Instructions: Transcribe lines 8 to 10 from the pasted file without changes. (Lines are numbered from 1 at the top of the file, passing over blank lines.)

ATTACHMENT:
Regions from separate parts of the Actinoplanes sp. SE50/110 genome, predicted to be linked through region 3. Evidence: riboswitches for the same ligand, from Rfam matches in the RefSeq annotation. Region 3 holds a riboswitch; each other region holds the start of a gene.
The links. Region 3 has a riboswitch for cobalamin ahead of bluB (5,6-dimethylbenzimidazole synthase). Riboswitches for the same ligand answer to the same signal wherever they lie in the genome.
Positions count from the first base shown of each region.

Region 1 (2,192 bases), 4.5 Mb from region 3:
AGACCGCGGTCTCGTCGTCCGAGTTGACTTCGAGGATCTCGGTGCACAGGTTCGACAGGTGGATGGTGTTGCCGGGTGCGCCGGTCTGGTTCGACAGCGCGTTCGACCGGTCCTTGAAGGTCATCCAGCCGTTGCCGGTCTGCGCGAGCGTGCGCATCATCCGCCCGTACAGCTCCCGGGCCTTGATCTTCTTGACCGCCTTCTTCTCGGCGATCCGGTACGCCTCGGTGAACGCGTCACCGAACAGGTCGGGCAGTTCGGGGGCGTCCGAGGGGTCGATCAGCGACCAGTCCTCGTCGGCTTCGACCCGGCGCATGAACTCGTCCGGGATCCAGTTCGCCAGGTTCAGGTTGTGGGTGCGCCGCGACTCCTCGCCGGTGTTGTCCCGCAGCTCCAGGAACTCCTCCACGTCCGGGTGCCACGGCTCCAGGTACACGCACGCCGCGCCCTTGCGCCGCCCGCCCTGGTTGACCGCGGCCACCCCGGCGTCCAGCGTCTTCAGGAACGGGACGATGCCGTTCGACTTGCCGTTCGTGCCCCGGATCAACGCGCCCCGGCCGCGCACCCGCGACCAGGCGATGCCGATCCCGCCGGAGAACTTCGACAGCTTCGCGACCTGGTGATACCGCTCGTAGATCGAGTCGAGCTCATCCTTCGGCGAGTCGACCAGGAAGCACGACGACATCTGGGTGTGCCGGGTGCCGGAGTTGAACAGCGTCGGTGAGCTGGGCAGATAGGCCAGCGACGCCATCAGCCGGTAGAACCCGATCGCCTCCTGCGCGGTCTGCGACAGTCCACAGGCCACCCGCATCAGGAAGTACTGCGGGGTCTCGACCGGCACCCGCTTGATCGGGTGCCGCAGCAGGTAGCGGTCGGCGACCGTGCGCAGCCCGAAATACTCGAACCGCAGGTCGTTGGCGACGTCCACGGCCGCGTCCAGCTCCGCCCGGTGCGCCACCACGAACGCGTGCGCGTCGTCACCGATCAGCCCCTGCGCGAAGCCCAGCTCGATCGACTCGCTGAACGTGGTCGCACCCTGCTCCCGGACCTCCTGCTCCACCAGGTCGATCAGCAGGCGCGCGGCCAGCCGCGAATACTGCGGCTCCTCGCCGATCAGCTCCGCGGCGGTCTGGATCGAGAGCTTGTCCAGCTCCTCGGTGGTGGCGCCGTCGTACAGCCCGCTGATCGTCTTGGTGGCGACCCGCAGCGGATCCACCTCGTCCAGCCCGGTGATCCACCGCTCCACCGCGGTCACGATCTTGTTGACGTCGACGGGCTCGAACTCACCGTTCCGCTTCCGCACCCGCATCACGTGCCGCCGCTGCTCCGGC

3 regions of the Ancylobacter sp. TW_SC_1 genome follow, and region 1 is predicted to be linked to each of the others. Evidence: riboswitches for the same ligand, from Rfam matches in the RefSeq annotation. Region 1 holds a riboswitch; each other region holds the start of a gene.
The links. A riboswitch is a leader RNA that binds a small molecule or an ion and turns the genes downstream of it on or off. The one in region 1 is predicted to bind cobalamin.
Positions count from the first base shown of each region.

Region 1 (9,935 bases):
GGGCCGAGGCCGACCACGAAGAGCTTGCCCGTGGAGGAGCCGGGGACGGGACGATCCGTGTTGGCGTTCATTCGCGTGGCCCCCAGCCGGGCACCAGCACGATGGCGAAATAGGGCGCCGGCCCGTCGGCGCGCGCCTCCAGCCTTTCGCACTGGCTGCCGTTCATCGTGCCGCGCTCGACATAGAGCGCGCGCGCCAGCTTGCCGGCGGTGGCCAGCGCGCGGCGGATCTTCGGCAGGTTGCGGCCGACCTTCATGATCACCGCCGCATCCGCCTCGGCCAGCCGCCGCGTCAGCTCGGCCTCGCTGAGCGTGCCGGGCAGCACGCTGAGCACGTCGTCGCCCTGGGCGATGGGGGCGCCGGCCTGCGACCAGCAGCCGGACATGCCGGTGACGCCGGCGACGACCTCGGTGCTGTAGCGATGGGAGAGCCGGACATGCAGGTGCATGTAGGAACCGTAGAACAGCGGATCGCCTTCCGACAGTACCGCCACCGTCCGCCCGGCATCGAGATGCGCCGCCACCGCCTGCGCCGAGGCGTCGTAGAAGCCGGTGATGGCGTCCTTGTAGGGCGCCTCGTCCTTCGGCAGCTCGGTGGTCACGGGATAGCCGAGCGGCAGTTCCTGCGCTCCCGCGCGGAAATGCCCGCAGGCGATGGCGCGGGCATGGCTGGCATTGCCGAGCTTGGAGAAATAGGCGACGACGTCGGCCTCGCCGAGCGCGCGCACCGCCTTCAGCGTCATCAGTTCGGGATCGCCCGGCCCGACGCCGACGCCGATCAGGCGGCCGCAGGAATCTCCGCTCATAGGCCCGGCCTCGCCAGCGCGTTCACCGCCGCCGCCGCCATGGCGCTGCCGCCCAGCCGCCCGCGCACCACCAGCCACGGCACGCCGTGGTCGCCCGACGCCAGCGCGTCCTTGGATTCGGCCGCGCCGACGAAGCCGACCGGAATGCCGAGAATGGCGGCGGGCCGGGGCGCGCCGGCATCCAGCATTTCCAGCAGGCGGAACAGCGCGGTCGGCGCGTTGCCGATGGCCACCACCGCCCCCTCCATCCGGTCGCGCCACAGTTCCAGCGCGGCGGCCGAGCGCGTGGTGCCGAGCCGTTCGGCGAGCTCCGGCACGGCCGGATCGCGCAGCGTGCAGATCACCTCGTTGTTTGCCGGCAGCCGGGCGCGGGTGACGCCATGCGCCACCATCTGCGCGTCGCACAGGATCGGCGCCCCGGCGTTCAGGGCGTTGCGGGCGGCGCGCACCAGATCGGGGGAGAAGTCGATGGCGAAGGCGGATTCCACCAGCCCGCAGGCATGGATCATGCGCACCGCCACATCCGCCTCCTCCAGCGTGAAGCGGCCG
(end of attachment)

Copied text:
Positions count from the first base shown of each region.

Region 1 (9,935 bases):
GGGCCGAGGCCGACCACGAAGAGCTTGCCCGTGGAGGAGCCGGGGACGGGACGATCCGTGTTGGCGTTCATTCGCGTGGCCCCCAGCCGGGCACCAGCACGATGGCGAAATAGGGCGCCGGCCCGTCGGCGCGCGCCTCCAGCCTTTCGCACTGGCTGCCGTTCATCGTGCCGCGCTCGACATAGAGCGCGCGCGCCAGCTTGCCGGCGGTGGCCAGCGCGCGGCGGATCTTCGGCAGGTTGCGGCCGACCTTCATGATCACCGCCGCATCCGCCTCGGCCAGCCGCCGCGTCAGCTCGGCCTCGCTGAGCGTGCCGGGCAGCACGCTGAGCACGTCGTCGCCCTGGGCGATGGGGGCGCCGGCCTGCGACCAGCAGCCGGACATGCCGGTGACGCCGGCGACGACCTCGGTGCTGTAGCGATGGGAGAGCCGGACATGCAGGTGCATGTAGGAACCGTAGAACAGCGGATCGCCTTCCGACAGTACCGCCACCGTCCGCCCGGCATCGAGATGCGCCGCCACCGCCTGCGCCGAGGCGTCGTAGAAGCCGGTGATGGCGTCCTTGTAGGGCGCCTCGTCCTTCGGCAGCTCGGTGGTCACGGGATAGCCGAGCGGCAGTTCCTGCGCTCCCGCGCGGAAATGCCCGCAGGCGATGGCGCGGGCATGGCTGGCATTGCCGAGCTTGGAGAAATAGGCGACGACGTCGGCCTCGCCGAGCGCGCGCACCGCCTTCAGCGTCATCAGTTCGGGATCGCCCGGCCCGACGCCGACGCCGATCAGGCGGCCGCAGGAATCTCCGCTCATAGGCCCGGCCTCGCCAGCGCGTTCACCGCCGCCGCCGCCATGGCGCTGCCGCCCAGCCGCCCGCGCACCACCAGCCACGGCACGCCGTGGTCGCCCGACGCCAGCGCGTCCTTGGATTCGGCCGCGCCGACGAAGCCGACCGGAATGCCGAGAATGGCGGCGGGCCGGGGCGCGCCGGCATCCAGCATTTCCAGCAGGCGGAACAGCGCGGTCGGCGCGTTGCCGATGGCCACCACCGCCCCCTCCATCCGGTCGCGCCACAGTTCCAGCGCGGCGGCCGAGCGCGTGGTGCCGAGCCGTTCGGCGAGCTCCGGCACGGCCGGATCGCGCAGCGTGCAGATCACCTCGTTGTTTGCCGGCAGCCGGGCGCGGGTGACGCCATGCGCCACCATCTGCGCGTCGCACAGGATCGGCGCCCCGGCGTTCAGGGCGTTGCGGGCGGCGCGCACCAGATCGGGGGAGAAGTCGATGGCGAAGGCGGATTCCACCAGCCCGCAGGCATGGATCATGCGCACCGCCACATCCGCCTCCTCCAGCGTGAAGCGGCCG